Skip to main content

Thought for the Day: Fine for Taking a Mitzvah is 10 Gold Dinarim (~ $792.00 on Jan 17, 2014 CE)

S'char mitzvah b'hai alma leicha!  The reward for even the smallest mitzvah is so unimaginably huge that it can't be fit into this world.  Wow!  Holy Amazing Olam HaBah, Batman!  Take, for example, the mitzvah of tzedaka; a real, live, Torah mandated mitzvah.  Let's keep this "small", say... giving a dollar to the m'shulach who is trudging though this freezing winter in Chicago.  He walks by during chazaras ha'shatz and you absent-mindedly (except to make darn sure he isn't trying for a second dollar this year) hand him a dollar.  We all know and believe that the reward for that mitzvah is greater than all the wealth in this world.

Theoretically, that is.  I haven't tried this experiment, but I am confident of my prediction as to the outcome.  The experiment is to have two different collectors going through beis medrashim... which collector goes to which beis medrashim chosen at random.  One collector goes with a green card and gives a the mitzvah of tzedaka for each dollar he collects.  The other collector gives a diamond for each dollar he collects and has a notarized note attesting to the diamond's authenticity.  My prediction: No one is going to turn away the collector with diamonds; in fact, people will be borrowing money to exchange as many dollars as possible for those diamonds.

The problem is that "unimaginable reward" is just that -- unimaginable, and therefore essentially irrelevant to our daily lives.  Let's see if we can't make this more real.

The gemara (Bava Kama 91b) recounts that someone covered the blood of a bird that had been slaughtered by another Jew.  The Torah gives that mitzvah of kisu'i ha'dahm to the one who spilled the blood, so the shochet took the case to beis din.  Rabban Gamliel levied a fine of 10 gold dinarim.  According to Rashi (Bava Kamma 36a, dh dinar zahav), a gold dinar is worth 25 zuz.  According to R' Chaim Naeh  (Shiurey Torah 3:42), a zuz is 4.8 grams of silver.  That means that Rabban Gamliel levied a fine of $792 (price of silver on Jan 17, 2014 CE).  Oh, and we pasken that way; see Shulchan Aruch Choshen Mishpat 382:1 (there's only one syef, this p'sak is near the end).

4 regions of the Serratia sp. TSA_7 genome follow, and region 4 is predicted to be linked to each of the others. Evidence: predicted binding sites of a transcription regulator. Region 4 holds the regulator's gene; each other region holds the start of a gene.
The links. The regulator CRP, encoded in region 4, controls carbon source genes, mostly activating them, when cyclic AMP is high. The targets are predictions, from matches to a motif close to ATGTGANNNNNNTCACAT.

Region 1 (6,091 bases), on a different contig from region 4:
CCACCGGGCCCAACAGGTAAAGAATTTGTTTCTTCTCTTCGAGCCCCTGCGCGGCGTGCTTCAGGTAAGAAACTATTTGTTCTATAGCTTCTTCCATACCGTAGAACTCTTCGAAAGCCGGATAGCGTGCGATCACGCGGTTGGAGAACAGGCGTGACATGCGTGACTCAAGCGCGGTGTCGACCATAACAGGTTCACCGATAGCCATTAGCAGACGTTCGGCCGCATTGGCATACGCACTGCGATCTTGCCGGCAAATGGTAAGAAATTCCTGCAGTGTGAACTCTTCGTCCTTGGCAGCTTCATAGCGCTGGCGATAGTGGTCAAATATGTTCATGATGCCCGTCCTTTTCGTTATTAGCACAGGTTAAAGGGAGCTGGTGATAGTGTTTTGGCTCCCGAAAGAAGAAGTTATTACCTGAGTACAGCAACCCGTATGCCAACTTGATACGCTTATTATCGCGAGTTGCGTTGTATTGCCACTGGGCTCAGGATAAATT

The G"ra says that when speaking in learning, the saying of each and every word fulfills a mitzvah.  Suppose Shmendrick walks into a beis medrash with 10 people learning and he announces the score of some sports match.  Let's just say that stops everyone from learning for 10 seconds.  According to Yahoo, the average speaking rate is 120 - 150 words per minute.  Using the small number, that mean that Shmendrick just took away 200 mitzvos (10 people * 120 words/minute * 1 minute/60 seconds * 10 seconds).  That means he just incurred a fine of $158,400.

I don't know about you, but I can't afford that.  So if I don't discuss sports (or current events, or physics) with you in beis medrash, it's not because I am rude and anti-social (I mean, I am rude and anti-social, but that's just not the reason I don't have those discussions in beis medrash).  It's just because I can't afford it.

Comments